In a large recent retrospective study 623 patients were divided according to their NCCT scan appearances into low, indeterminate and high risk for underlying vascular lesions. High risk scans constituted only a minority of ICH presentations (19/623; 3%). The large majority of patients demonstrated indeterminate (421; 68%) scans, while low risk scans constituted the remaining 29%. More recent studies confirm frequencies of high, intermediate and low risk scans of 2–11%, 42–61% and 32–36% respectively.[23][25] Acknowledging the need to further investigate patients with indeterminate risk and confirm NCCT suspicion in the high risk group, up to 90% of the ICH population would still require further angiographic imaging with this stratification approach. NCCT stratification would spare only the 11–30% defined as low risk from angiographic imaging but yield a 1.6–8%% false negative rate.[2], [24], [26] An external validation of attempts to combine NCCT risk stratification with clinical variables including age, gender, hypertensive/anticoagulation status to define ‘low risk’ [1], [2], [7], [9], [24], [26] yielded an AUCs of 0.82 for predicting underlying vascular lesion presence with NCCT stratification faring as well as a combined imaging/radiological score.[27] The average performance of NCCT therefore provides a compelling argument for consideration of a CTA base screening algorithm given its sensitivity and specificity ranging from 92–100% for secondary vascular lesion detection.[2][5], [7]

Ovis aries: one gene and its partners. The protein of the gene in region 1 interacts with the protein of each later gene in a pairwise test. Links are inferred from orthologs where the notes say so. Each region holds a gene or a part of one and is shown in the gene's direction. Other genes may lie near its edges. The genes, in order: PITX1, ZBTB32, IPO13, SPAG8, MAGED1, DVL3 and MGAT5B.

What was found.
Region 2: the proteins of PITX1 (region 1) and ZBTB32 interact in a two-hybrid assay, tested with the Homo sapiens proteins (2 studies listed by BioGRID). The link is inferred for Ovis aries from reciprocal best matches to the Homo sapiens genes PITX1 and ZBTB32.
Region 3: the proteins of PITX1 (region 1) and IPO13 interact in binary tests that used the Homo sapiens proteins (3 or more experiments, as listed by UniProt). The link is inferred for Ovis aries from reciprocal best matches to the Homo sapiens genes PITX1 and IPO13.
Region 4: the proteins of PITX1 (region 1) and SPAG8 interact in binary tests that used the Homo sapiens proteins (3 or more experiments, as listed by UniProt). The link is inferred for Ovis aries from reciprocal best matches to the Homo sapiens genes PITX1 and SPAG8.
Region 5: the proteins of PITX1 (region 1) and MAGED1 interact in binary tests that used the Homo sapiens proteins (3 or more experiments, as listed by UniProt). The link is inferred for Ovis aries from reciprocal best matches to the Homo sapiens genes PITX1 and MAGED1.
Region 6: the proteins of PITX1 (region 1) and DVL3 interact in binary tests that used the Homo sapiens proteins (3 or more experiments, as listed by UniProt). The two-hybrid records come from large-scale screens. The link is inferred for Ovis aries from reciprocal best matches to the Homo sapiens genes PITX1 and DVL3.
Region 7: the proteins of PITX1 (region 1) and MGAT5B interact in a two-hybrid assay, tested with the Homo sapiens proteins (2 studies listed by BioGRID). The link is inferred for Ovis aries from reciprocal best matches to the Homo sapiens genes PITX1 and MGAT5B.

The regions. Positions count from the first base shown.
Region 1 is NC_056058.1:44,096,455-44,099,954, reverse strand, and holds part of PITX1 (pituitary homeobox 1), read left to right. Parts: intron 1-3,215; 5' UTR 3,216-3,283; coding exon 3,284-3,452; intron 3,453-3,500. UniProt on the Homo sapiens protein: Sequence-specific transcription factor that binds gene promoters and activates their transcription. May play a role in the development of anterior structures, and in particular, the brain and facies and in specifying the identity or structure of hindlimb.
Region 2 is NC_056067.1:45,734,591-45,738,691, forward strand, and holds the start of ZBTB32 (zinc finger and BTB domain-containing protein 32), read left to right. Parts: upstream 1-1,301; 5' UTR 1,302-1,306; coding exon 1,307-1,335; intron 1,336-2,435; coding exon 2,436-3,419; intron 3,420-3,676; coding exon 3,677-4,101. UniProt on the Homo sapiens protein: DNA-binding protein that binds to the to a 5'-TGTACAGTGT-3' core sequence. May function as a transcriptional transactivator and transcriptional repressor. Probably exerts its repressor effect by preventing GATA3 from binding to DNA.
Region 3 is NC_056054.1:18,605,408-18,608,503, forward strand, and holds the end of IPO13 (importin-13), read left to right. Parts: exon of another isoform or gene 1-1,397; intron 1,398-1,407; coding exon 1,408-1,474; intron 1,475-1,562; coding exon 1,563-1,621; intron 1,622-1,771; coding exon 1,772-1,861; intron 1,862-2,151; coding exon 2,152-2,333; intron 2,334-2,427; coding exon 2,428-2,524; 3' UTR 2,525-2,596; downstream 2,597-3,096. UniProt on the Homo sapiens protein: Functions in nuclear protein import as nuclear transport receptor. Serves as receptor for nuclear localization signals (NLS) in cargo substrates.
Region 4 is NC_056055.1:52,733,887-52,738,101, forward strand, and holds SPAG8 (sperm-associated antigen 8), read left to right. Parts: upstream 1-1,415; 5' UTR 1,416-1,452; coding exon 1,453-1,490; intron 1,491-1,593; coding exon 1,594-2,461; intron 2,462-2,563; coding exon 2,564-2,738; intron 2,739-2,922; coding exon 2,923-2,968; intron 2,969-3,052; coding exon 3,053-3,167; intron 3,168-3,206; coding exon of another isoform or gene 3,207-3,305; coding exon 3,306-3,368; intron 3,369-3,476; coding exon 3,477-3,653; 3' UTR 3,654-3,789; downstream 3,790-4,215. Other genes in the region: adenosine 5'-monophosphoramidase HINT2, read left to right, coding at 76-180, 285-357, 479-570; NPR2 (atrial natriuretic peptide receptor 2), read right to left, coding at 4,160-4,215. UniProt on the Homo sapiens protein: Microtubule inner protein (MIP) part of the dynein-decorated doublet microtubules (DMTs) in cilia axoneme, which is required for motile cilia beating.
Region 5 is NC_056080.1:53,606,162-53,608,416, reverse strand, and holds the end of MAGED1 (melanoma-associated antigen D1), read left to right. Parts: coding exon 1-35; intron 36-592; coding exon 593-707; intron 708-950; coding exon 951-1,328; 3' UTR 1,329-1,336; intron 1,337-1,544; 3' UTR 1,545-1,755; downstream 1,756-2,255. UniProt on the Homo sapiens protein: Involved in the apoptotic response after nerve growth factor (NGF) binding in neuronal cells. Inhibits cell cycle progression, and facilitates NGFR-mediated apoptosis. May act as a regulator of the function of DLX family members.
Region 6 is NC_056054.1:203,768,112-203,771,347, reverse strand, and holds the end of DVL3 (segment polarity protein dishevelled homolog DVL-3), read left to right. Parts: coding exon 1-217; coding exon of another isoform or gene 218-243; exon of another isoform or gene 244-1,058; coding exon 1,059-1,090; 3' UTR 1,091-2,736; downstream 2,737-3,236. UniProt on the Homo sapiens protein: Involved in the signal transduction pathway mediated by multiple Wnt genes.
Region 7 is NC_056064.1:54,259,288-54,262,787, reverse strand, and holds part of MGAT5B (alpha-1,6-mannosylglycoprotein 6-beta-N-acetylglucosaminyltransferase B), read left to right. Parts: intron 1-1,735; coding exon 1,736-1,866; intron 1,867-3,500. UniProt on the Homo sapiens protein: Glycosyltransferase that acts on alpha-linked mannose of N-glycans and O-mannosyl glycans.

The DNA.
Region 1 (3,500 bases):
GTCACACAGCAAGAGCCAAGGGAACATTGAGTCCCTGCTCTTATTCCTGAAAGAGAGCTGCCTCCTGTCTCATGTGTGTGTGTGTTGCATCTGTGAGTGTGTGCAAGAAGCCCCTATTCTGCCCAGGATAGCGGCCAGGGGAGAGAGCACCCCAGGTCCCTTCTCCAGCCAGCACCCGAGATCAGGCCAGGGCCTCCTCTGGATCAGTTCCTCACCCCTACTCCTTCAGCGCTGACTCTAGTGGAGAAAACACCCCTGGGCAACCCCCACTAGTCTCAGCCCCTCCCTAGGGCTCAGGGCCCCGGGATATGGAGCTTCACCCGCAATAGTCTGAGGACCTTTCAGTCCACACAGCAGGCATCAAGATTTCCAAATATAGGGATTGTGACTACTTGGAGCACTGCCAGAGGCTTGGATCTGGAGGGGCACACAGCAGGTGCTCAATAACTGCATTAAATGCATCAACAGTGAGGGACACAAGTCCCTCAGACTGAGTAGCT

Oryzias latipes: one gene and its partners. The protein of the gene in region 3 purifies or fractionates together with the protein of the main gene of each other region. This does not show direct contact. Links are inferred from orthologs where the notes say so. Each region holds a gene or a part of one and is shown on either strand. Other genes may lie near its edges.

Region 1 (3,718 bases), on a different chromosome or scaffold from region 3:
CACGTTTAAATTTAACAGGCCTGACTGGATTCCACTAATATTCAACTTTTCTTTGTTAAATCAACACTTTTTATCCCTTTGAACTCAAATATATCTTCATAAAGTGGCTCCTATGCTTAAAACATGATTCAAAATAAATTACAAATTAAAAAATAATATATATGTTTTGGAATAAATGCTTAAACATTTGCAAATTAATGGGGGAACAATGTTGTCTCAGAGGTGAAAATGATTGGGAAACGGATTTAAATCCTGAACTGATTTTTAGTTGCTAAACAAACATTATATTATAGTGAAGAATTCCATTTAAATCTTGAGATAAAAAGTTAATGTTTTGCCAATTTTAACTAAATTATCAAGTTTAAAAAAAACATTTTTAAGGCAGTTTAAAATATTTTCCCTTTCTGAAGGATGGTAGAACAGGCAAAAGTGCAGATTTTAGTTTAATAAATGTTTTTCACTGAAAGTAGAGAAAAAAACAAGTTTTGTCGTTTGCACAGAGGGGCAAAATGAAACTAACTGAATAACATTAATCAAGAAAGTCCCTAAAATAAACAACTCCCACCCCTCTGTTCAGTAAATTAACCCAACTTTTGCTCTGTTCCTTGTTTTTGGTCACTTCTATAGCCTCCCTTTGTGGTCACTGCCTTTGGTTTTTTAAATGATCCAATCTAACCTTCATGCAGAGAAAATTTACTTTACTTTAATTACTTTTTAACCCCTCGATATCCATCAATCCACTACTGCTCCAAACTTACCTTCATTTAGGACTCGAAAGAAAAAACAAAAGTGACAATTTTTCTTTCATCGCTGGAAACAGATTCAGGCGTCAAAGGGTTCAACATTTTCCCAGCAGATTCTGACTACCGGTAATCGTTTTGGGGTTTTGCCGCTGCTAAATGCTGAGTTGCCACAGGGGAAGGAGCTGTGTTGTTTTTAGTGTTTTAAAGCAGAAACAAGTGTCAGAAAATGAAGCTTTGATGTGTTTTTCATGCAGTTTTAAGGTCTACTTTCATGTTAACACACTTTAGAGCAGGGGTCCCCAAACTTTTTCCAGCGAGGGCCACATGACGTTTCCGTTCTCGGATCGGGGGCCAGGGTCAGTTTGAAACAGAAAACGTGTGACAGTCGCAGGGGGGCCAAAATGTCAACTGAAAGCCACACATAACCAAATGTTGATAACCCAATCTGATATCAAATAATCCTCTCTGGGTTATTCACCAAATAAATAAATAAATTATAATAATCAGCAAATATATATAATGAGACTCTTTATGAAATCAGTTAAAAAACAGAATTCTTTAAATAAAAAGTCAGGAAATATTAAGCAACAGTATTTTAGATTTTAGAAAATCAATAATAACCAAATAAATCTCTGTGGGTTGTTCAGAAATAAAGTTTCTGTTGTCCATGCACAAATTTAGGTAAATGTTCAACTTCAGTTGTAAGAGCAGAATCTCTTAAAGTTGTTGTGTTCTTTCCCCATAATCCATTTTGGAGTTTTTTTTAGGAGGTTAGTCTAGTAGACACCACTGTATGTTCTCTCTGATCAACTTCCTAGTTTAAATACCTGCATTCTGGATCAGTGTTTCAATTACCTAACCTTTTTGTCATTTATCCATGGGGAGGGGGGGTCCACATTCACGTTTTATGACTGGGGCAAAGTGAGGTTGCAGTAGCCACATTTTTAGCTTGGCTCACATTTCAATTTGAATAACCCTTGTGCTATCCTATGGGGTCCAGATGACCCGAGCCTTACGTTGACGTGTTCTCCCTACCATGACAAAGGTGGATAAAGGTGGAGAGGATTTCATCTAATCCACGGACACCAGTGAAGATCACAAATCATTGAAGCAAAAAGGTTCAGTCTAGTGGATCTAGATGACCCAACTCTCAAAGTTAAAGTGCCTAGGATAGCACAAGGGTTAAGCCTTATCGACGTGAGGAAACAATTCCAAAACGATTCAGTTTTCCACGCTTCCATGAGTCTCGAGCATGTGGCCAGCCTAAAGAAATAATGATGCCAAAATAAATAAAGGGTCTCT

The notion of negligible risk in ‘typical hypertensive’ locations is largely derived from a prospective study of 206 patients examined by DSA reporting a 0% prevalence of secondary vascular lesions for basal ganglia ICH in older (>45 yrs) hypertensive patients.[9] A reappraisal of the study, however suggests that this group remains worthy of further angiographic study as the caudate head was erroneously omitted from the study's basal ganglia definition. The authors actually demonstrated 1 caudate hemorrhage secondary to an aneurysm in an old hypertensive patient. Rightful inclusion of the caudate head into the basal ganglia definition results in a secondary vascular lesion in 1/29 or 2.4% of older patients with ‘typical hypertensive’ locations. Similarly, older hypertensive patients with any ICH location demonstrated an angiographic yield of 11% (age >50 yrs) in a prospective and 9.5% (age >46 yrs) in a retrospective study.[2], [8] Finally a recent study from a center adopting a more liberal DSA approach demonstrated a 15% incidence of vascular lesions in a patient subgroup that was hypertensive (or impaired coagulation; 72%), older and more likely to present with a low probability scan (56%). In this study 7% of deep location ICH was associated with a secondary vascular lesion. According to our results the combination of age >40 and low vascular lesion prevalence suggests that this specific patient group would be best served with a combined NCCT and CTA strategy. Indeed a CTA–all-patients strategy was recommended by the same group.[28]